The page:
In conclusion, we have studied magnetotransport in gated two-dimensional electron systems. By varying the effective amount of disorder and the carrier density through different applied gate voltages, we observe that the crossing of ρxx and ρxy is governed by the inverse of the Drude mobility 1/μD and can occur for B > Bc, B < Bc, and B ~ Bc where Bc corresponds to the direct I-QH transition as the influence of e-e interactions is not significant. However, such a criterion breaks down when a sufficient amount of disorder is introduced, which leads to the recovery of interference-induced e-e interactions. Moreover, our results demonstrate that the magneto-oscillations following the semiclassical SdH theory can coexist with quantum localization as a result of the background MR, and the onset of strong localization occurs at a much higher field than either Bc or 1/μD. Therefore, in order to obtain a thorough understanding of the ground state of a weakly interacting 2DES, it is essential to eliminate the influence of e-e interactions as much as possible.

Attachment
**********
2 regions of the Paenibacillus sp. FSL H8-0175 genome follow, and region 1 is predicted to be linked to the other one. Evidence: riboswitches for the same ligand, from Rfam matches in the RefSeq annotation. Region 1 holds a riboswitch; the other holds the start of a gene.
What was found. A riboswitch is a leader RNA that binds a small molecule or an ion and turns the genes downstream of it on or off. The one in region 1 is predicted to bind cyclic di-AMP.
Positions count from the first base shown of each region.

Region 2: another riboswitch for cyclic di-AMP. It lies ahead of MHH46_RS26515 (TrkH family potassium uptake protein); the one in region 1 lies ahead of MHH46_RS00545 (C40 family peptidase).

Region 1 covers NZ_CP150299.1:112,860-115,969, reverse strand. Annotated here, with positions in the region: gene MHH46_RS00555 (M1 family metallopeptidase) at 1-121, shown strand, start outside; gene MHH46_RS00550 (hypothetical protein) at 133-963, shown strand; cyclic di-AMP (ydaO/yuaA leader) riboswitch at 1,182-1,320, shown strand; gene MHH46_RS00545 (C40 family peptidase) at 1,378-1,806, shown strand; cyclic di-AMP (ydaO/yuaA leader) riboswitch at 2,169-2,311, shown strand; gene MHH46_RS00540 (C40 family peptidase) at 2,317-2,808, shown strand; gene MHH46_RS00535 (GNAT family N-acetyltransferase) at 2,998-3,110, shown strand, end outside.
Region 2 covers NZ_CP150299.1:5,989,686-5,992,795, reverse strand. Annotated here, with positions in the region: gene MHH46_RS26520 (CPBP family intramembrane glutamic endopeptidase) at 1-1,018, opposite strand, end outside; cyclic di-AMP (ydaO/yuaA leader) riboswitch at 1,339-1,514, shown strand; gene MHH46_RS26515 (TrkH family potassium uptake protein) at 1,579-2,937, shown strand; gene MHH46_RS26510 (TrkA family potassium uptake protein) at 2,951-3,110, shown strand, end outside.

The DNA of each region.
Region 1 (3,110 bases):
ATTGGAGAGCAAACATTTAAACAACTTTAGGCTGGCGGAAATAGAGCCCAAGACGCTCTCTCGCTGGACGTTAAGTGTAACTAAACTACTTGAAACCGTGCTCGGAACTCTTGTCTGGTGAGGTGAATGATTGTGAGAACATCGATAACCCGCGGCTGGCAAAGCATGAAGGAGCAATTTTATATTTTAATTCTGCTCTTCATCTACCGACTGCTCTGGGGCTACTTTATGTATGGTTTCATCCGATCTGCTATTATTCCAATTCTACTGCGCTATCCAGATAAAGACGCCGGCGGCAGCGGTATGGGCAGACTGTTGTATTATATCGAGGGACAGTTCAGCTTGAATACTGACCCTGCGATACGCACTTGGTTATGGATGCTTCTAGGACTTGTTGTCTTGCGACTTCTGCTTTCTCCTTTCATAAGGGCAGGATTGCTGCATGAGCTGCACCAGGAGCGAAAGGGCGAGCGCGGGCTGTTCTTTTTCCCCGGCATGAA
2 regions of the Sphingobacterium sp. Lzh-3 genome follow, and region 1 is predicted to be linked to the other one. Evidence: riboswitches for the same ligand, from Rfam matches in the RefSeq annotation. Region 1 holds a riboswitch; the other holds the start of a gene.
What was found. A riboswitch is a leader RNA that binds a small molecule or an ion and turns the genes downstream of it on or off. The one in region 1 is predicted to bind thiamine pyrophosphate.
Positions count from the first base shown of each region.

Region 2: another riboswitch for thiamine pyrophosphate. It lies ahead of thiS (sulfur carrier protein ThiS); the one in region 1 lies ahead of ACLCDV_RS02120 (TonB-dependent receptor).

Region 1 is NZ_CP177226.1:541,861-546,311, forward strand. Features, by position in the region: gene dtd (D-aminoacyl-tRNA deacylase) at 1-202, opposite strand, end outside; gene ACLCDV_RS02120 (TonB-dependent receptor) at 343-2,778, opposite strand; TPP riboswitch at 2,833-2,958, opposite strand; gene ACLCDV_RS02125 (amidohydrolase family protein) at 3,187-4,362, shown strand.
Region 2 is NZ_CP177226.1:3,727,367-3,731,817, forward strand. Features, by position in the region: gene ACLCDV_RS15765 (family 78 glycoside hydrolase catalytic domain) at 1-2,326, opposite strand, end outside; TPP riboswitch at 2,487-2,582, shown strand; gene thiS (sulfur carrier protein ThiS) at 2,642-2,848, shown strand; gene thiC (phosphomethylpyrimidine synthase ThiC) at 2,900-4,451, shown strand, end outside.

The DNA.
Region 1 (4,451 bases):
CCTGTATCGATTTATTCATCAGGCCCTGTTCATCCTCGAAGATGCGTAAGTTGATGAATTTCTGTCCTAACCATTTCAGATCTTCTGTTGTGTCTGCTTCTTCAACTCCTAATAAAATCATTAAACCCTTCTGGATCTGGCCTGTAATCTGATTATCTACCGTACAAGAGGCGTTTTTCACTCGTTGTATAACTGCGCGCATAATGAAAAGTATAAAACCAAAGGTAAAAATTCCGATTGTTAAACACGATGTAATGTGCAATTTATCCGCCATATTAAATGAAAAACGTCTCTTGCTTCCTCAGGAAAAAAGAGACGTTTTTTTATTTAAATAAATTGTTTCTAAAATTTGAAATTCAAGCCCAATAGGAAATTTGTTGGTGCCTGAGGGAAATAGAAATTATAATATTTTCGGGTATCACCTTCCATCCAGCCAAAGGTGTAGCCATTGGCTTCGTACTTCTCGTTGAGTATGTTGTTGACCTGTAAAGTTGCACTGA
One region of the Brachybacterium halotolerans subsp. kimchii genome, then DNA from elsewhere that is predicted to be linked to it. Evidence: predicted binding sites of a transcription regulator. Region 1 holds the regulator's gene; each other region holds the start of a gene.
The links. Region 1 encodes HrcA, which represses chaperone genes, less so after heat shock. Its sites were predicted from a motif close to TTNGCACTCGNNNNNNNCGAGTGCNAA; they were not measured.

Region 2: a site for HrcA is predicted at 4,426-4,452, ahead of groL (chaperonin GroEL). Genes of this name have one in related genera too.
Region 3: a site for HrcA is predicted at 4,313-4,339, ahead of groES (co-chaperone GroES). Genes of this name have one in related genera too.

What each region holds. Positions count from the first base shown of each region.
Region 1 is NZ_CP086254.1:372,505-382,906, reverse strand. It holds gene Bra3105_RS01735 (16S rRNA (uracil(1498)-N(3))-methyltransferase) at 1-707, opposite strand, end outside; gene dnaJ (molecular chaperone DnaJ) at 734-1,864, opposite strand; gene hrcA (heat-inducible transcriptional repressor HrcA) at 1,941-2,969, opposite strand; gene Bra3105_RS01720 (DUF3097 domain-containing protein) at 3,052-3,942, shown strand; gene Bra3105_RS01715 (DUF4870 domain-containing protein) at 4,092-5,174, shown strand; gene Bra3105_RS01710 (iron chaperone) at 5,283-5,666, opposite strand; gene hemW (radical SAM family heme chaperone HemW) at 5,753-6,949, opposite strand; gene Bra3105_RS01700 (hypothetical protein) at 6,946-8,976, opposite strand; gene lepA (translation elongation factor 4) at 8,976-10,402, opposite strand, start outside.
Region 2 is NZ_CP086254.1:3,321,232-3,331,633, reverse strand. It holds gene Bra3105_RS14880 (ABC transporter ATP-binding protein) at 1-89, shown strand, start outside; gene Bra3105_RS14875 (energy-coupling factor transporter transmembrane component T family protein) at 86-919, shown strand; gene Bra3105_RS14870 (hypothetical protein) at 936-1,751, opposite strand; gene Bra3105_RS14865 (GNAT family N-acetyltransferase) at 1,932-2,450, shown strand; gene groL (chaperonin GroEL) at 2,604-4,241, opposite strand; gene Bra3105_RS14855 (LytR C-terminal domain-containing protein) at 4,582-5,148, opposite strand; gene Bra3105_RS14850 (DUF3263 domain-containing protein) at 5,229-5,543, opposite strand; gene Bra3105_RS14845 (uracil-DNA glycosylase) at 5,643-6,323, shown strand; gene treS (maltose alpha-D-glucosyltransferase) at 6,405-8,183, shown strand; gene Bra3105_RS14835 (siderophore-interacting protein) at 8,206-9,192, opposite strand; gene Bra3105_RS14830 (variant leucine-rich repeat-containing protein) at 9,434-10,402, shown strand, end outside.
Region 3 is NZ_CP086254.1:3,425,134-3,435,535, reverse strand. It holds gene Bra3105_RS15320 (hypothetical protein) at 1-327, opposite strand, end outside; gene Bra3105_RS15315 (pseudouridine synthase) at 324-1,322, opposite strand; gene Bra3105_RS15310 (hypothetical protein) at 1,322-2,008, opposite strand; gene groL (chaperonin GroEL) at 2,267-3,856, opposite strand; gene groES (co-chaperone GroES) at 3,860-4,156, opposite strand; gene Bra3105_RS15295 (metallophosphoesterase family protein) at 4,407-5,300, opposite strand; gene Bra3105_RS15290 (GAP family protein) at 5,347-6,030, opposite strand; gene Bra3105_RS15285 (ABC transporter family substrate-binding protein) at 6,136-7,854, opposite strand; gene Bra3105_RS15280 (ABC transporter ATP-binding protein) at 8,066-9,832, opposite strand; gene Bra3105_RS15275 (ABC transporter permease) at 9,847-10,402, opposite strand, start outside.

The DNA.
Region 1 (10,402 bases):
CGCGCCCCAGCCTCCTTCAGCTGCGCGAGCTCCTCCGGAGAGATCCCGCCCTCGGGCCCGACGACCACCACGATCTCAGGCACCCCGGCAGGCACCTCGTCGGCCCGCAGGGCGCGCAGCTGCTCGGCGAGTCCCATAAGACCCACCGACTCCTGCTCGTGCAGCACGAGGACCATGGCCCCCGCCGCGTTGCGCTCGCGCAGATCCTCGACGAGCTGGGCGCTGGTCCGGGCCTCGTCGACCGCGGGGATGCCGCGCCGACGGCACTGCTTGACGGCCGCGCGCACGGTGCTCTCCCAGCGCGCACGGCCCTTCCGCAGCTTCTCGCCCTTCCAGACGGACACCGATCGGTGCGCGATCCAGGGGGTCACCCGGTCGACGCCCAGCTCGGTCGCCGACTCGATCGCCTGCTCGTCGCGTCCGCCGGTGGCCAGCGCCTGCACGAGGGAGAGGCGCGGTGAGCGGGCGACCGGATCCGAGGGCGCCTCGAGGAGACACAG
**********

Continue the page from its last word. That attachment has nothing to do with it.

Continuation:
This work was funded by National Taiwan University (grant no. 102R7552-2).